Building serverless Java applications with the AWS SAM CLI

Building serverless Java applications with the AWS SAM CLI

This post was written by Mehmet Nuri Deveci, Sr. Software Development Engineer, Steven Cook, Sr.Solutions Architect, and Maximilian Schellhorn, Solutions Architect.

When using Java in the serverless environment, the AWS Serverless Application Model Command Line Interface (AWS SAM CLI) offers an easier way to build and deploy AWS Lambda functions. You can either use the default AWS SAM build mechanism or tailor the build behavior to your application needs.

Since Java offers a variety of plugins and tools for building your application, builders usually have custom requirements for their build setup. In addition, when targeting GraalVM or non-LTS versions of the JVM, the build behavior requires additional configuration to build a Lambda custom runtime.

This blog post provides an overview of the common ways to build Java applications for Lambda with the AWS SAM CLI. This allows you to make well-informed decisions based on your projects’ requirements. This post focuses on Apache Maven, however the same concepts apply for Gradle.

You can find the source code for these examples in the GitHub repo.


The following diagram provides an overview of the build and deployment process with AWS SAM CLI. The default behavior includes the following steps:

  1. The CLI command “sam build” builds the application based on the chosen runtime and configuration within the template.
  2. The sam build command populates the .aws-sam/build folder with the built artifacts (for example, class files or jars).
  3. After a successful deployment, you can find the provisioned resources in your AWS account.

Using the default Java build mechanism in AWS SAM CLI

AWS SAM CLI supports building Serverless Java functions with Maven or Gradle. You must use one of the supported Java runtimes (java8, java8.al2, java11) and your function’s resource CodeUri property must point to a source folder.

AWS SAM CLI ships with default build mechanisms provided by the  project. It is therefore not required to package or build your application in advance and any customized build steps in pom.xml will not be used. For example, by default the AWS SAM Maven Lambda Builder triggers the following steps:

  1. mvn clean install to build the function.
  2. mvn dependency:copy-dependencies -DincludeScope=runtime -Dmdep.prependGroupId=true to prepare dependency jar files.
  3. Class files in target/classes and dependency jar archives in target/dependency are copied to the final build artifact location in .aws-sam/build/{ResourceLogicalId}.

Start the build process by running the following command from the directory where the template.yaml resides:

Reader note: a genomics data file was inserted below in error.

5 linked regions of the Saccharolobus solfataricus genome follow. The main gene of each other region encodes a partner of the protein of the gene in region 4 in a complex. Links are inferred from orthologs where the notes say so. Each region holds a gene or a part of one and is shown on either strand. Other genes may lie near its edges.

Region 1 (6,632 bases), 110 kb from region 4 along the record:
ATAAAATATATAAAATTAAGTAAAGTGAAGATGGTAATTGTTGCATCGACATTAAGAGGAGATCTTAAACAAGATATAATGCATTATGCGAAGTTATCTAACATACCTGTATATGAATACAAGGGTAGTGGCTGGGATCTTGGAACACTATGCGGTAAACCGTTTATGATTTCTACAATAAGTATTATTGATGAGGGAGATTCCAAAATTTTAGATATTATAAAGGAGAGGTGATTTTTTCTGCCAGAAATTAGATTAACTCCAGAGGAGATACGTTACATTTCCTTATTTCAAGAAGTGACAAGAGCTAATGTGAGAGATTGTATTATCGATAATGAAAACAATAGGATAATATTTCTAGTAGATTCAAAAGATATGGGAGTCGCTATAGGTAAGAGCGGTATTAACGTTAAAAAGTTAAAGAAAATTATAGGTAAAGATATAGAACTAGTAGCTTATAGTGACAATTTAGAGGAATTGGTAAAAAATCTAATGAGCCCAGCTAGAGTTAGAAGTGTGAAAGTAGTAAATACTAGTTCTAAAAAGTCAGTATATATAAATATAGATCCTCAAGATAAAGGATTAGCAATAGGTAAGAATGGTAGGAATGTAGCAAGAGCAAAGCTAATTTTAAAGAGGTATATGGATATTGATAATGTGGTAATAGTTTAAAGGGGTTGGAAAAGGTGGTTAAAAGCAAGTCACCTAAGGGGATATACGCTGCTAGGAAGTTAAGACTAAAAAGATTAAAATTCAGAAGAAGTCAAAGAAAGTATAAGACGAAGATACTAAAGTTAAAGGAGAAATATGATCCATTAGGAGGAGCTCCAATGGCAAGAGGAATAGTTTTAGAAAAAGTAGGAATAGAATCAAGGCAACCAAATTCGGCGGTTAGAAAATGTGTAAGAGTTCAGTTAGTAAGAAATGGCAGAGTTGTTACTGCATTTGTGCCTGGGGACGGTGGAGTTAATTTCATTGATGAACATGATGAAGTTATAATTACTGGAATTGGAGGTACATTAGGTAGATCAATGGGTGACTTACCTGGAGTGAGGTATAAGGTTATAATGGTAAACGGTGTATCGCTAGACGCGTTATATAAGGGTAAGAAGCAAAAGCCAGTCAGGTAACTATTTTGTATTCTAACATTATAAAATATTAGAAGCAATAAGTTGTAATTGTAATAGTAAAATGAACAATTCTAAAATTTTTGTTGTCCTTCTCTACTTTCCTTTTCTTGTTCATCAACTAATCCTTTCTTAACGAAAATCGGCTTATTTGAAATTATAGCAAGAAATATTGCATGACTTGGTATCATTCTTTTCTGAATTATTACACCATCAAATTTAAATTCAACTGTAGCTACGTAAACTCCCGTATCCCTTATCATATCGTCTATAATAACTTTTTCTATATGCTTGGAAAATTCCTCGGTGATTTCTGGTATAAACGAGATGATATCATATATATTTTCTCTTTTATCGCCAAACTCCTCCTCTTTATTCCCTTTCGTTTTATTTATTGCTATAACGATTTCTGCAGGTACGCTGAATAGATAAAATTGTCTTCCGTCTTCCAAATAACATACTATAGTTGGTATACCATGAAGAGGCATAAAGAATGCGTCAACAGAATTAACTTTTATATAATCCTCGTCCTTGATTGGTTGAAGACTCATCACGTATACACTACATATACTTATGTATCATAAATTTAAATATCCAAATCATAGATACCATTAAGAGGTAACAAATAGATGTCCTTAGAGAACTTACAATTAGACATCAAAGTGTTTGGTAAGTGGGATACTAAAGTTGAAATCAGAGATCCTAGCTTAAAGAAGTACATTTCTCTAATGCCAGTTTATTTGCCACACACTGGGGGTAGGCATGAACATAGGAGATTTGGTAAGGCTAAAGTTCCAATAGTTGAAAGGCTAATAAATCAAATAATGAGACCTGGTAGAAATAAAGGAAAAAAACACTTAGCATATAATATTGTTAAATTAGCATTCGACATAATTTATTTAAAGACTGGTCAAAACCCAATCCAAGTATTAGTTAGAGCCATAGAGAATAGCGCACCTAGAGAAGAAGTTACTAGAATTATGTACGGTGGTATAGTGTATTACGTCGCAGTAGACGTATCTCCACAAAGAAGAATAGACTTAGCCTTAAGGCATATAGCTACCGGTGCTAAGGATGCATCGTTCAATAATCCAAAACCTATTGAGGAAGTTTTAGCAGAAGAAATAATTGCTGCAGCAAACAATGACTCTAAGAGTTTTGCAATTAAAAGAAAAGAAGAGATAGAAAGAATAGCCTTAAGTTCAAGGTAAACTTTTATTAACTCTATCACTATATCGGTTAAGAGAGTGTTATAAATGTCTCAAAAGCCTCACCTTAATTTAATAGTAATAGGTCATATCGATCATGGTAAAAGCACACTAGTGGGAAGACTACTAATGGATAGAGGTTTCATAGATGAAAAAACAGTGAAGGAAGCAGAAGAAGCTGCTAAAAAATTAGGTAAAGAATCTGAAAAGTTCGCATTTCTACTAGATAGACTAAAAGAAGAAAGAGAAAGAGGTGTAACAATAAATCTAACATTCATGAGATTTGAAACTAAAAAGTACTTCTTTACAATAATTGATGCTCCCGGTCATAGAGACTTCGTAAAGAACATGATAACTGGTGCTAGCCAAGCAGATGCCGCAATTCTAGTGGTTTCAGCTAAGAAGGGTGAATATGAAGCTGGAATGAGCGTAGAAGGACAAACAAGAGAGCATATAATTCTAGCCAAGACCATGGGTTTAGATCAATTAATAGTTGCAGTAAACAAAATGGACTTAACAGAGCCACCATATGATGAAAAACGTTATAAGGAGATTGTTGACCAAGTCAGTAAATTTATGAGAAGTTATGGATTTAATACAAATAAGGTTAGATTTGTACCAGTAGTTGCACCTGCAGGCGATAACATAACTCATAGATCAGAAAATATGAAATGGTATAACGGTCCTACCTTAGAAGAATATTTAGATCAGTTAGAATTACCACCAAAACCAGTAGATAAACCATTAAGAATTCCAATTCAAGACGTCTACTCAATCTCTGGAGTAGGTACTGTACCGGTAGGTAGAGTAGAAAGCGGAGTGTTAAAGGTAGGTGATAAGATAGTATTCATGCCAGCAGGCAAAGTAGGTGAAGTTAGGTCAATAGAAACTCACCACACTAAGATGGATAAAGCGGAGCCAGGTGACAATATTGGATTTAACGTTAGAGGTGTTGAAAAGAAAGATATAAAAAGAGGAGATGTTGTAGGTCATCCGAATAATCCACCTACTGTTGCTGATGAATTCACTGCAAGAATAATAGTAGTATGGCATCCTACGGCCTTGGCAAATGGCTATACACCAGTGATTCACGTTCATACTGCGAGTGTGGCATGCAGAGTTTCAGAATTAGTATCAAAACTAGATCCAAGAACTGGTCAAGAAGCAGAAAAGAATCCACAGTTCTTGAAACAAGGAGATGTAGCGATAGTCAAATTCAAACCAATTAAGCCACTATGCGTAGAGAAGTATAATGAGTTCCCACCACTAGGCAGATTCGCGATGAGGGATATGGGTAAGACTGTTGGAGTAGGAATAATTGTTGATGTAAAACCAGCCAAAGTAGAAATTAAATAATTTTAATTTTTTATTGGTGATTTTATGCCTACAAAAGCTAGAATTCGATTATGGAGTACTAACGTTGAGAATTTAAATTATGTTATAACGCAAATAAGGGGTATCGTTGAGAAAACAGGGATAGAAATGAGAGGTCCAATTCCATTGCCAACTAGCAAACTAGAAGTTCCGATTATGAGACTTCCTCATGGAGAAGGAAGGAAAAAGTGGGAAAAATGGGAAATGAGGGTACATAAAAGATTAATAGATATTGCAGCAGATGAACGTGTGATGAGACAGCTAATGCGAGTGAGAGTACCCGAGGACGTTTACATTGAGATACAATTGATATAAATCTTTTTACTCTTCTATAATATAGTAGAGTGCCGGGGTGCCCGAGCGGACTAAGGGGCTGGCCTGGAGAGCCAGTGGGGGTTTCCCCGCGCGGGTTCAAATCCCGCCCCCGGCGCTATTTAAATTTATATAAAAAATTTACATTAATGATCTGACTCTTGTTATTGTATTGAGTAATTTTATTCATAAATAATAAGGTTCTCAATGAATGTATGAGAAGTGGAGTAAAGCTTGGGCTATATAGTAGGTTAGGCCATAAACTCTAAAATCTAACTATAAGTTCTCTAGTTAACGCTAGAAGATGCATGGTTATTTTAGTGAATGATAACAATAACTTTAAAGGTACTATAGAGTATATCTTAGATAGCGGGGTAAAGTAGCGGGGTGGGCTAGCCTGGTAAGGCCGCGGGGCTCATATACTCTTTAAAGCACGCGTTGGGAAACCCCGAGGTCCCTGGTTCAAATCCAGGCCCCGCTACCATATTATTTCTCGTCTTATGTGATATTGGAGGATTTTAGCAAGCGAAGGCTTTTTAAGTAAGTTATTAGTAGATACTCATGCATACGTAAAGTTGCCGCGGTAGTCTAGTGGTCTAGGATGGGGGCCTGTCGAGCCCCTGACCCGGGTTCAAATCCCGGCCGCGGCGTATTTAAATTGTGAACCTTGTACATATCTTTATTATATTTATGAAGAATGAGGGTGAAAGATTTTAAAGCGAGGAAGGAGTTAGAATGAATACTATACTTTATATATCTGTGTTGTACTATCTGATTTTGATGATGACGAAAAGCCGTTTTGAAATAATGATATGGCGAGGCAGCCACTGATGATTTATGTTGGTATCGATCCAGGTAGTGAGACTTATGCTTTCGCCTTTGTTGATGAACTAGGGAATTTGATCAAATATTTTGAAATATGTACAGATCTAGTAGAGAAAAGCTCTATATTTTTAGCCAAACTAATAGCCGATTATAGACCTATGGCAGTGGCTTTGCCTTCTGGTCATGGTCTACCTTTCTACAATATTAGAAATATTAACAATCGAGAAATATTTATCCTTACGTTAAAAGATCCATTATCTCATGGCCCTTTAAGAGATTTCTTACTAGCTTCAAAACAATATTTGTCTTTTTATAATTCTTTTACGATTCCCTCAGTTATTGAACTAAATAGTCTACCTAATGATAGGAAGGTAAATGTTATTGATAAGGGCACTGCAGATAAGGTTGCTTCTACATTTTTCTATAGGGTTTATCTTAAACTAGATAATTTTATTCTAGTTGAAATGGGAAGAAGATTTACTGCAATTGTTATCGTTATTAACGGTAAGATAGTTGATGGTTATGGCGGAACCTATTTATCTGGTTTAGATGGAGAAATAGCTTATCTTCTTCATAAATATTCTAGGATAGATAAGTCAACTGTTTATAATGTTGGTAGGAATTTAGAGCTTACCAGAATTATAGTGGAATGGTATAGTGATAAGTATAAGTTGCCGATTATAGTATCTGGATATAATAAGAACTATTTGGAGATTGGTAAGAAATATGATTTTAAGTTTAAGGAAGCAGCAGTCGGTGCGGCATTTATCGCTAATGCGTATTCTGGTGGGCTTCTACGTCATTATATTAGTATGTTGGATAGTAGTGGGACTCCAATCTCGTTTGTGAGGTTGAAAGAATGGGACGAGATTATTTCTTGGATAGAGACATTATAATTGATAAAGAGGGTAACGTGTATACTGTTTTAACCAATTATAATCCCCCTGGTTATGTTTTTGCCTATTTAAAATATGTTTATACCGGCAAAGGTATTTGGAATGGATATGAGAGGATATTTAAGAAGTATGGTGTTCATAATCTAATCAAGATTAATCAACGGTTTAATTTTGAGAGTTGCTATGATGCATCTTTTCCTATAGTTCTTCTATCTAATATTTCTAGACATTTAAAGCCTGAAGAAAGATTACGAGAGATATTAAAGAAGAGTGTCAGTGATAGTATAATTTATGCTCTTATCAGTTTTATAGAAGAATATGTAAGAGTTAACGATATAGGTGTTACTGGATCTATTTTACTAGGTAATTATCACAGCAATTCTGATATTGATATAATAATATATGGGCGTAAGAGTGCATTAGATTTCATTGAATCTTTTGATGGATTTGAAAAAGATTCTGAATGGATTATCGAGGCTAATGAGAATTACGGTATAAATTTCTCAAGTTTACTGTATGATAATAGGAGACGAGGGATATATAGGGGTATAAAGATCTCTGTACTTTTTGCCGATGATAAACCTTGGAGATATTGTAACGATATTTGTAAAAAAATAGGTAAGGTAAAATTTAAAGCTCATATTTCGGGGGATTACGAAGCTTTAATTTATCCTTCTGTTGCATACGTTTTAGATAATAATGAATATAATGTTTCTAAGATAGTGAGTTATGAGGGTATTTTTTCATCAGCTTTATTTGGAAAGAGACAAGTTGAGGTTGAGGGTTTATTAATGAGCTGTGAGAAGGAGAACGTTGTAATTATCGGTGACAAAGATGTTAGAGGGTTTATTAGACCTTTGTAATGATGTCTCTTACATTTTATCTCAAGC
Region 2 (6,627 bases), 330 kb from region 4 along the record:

sam build

This results in the following outputs:

The .aws-sam build folder contains the necessary classes and libraries to run your application. The transformed template.yaml file points to the build artifacts directory (instead of pointing to the original source directory).

Run the following command to deploy the resources to AWS:

sam deploy --guided

This zips the HelloWorldFunction directory in .aws-sam/build and uploads it to the Lambda service.

Building Uber-Jars with AWS SAM CLI

A popular way for building and packaging Java projects, especially when using frameworks such as Micronaut, Quarkus and Spring Boot is to create an Uber-jar or Fat-jar. This is a jar file that contains the application class files with all the dependency class files within a single jar file. This simplifies the deployment and management of the application artifact.

Frameworks typically provide a Maven or Gradle setup that produces an Uber-jar by default. For example, by using the Apache Maven Shade plugin for Maven, you can configure Uber-jar packaging:


The maven-shade-plugin modifies the package phase of the Maven build to produce the Uber-jar file in the target directory.

To build and package an Uber-jar with AWS SAM, you must customize the AWS SAM CLI build process. You can do this by using a Makefile to replace the default steps discussed earlier. Within the template.yaml, declare a Metadata resource attribute with a BuildMethod entry. The sam build process then looks for a Makefile within the CodeUri directory.

The Makefile is responsible for building the artifacts required by AWS SAM to deploy the Lambda function. AWS SAM runs the target in the Makefile. This is an example Makefile:

 	mvn clean package
 	mkdir -p $(ARTIFACTS_DIR)/lib
 	cp ./target/HelloWorld*.jar $(ARTIFACTS_DIR)/lib/

The Makefile runs the Maven clean and package goals that build Uber-jar in the target directory via the Apache Maven Plugin. As the Lambda Java runtime loads jar files from the lib directory, you can copy the uber-jar file to the $ARTIFACTS_DIR/lib directory as part of the build steps.

To build the application, run:

sam build

This triggers the customized build step and creates the following output resources:

The deployment step is identical to the previous example.

Running the build process inside a container